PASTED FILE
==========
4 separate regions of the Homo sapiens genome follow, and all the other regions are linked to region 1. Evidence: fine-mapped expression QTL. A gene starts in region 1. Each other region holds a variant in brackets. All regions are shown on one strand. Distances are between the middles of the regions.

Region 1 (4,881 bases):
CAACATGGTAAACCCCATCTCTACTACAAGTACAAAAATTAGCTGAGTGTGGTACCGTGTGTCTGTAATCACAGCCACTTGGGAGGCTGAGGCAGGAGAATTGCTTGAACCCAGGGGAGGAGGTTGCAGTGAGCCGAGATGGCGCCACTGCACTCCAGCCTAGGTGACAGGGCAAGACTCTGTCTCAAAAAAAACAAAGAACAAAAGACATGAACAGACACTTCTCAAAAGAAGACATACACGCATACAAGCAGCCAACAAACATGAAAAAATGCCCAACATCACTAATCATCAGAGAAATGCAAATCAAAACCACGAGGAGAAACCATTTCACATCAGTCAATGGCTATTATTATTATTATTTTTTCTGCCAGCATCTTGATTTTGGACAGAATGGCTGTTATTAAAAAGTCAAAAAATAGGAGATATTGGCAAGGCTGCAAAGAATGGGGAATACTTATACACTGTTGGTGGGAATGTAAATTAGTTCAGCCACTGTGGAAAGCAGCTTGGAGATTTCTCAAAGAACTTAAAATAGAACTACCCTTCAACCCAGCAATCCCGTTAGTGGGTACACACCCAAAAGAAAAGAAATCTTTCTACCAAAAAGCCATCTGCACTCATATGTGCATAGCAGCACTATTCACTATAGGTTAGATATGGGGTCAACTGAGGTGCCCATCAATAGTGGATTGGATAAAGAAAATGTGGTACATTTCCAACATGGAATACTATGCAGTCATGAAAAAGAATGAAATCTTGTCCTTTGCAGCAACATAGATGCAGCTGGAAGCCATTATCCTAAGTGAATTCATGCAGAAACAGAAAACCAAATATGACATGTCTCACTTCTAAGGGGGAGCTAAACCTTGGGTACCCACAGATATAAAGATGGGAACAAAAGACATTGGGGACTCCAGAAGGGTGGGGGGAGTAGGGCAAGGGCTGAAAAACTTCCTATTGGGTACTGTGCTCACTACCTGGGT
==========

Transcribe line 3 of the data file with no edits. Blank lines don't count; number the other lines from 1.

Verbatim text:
CAACATGGTAAACCCCATCTCTACTACAAGTACAAAAATTAGCTGAGTGTGGTACCGTGTGTCTGTAATCACAGCCACTTGGGAGGCTGAGGCAGGAGAATTGCTTGAACCCAGGGGAGGAGGTTGCAGTGAGCCGAGATGGCGCCACTGCACTCCAGCCTAGGTGACAGGGCAAGACTCTGTCTCAAAAAAAACAAAGAACAAAAGACATGAACAGACACTTCTCAAAAGAAGACATACACGCATACAAGCAGCCAACAAACATGAAAAAATGCCCAACATCACTAATCATCAGAGAAATGCAAATCAAAACCACGAGGAGAAACCATTTCACATCAGTCAATGGCTATTATTATTATTATTTTTTCTGCCAGCATCTTGATTTTGGACAGAATGGCTGTTATTAAAAAGTCAAAAAATAGGAGATATTGGCAAGGCTGCAAAGAATGGGGAATACTTATACACTGTTGGTGGGAATGTAAATTAGTTCAGCCACTGTGGAAAGCAGCTTGGAGATTTCTCAAAGAACTTAAAATAGAACTACCCTTCAACCCAGCAATCCCGTTAGTGGGTACACACCCAAAAGAAAAGAAATCTTTCTACCAAAAAGCCATCTGCACTCATATGTGCATAGCAGCACTATTCACTATAGGTTAGATATGGGGTCAACTGAGGTGCCCATCAATAGTGGATTGGATAAAGAAAATGTGGTACATTTCCAACATGGAATACTATGCAGTCATGAAAAAGAATGAAATCTTGTCCTTTGCAGCAACATAGATGCAGCTGGAAGCCATTATCCTAAGTGAATTCATGCAGAAACAGAAAACCAAATATGACATGTCTCACTTCTAAGGGGGAGCTAAACCTTGGGTACCCACAGATATAAAGATGGGAACAAAAGACATTGGGGACTCCAGAAGGGTGGGGGGAGTAGGGCAAGGGCTGAAAAACTTCCTATTGGGTACTGTGCTCACTACCTGGGT